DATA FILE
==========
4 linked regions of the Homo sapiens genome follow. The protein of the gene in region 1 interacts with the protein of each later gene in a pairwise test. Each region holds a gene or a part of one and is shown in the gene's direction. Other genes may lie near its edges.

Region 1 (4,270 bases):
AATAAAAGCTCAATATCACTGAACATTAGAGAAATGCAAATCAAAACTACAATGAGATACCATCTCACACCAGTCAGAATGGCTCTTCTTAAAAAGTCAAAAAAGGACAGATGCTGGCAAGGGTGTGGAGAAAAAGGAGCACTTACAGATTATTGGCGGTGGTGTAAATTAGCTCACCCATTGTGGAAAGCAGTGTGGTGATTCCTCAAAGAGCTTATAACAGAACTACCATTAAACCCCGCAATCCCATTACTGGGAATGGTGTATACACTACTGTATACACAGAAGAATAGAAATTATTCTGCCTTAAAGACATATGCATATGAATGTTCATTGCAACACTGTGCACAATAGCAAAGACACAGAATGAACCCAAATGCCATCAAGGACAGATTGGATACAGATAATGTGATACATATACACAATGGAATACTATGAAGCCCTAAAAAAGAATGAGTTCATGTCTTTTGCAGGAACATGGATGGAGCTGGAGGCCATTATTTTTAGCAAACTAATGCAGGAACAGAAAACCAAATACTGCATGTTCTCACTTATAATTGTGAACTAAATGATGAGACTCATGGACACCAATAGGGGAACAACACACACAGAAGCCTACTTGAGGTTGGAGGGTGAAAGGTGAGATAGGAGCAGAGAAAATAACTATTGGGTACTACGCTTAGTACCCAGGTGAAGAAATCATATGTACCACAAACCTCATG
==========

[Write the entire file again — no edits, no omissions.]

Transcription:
4 linked regions of the Homo sapiens genome follow. The protein of the gene in region 1 interacts with the protein of each later gene in a pairwise test. Each region holds a gene or a part of one and is shown in the gene's direction. Other genes may lie near its edges.

Region 1 (4,270 bases):
AATAAAAGCTCAATATCACTGAACATTAGAGAAATGCAAATCAAAACTACAATGAGATACCATCTCACACCAGTCAGAATGGCTCTTCTTAAAAAGTCAAAAAAGGACAGATGCTGGCAAGGGTGTGGAGAAAAAGGAGCACTTACAGATTATTGGCGGTGGTGTAAATTAGCTCACCCATTGTGGAAAGCAGTGTGGTGATTCCTCAAAGAGCTTATAACAGAACTACCATTAAACCCCGCAATCCCATTACTGGGAATGGTGTATACACTACTGTATACACAGAAGAATAGAAATTATTCTGCCTTAAAGACATATGCATATGAATGTTCATTGCAACACTGTGCACAATAGCAAAGACACAGAATGAACCCAAATGCCATCAAGGACAGATTGGATACAGATAATGTGATACATATACACAATGGAATACTATGAAGCCCTAAAAAAGAATGAGTTCATGTCTTTTGCAGGAACATGGATGGAGCTGGAGGCCATTATTTTTAGCAAACTAATGCAGGAACAGAAAACCAAATACTGCATGTTCTCACTTATAATTGTGAACTAAATGATGAGACTCATGGACACCAATAGGGGAACAACACACACAGAAGCCTACTTGAGGTTGGAGGGTGAAAGGTGAGATAGGAGCAGAGAAAATAACTATTGGGTACTACGCTTAGTACCCAGGTGAAGAAATCATATGTACCACAAACCTCATG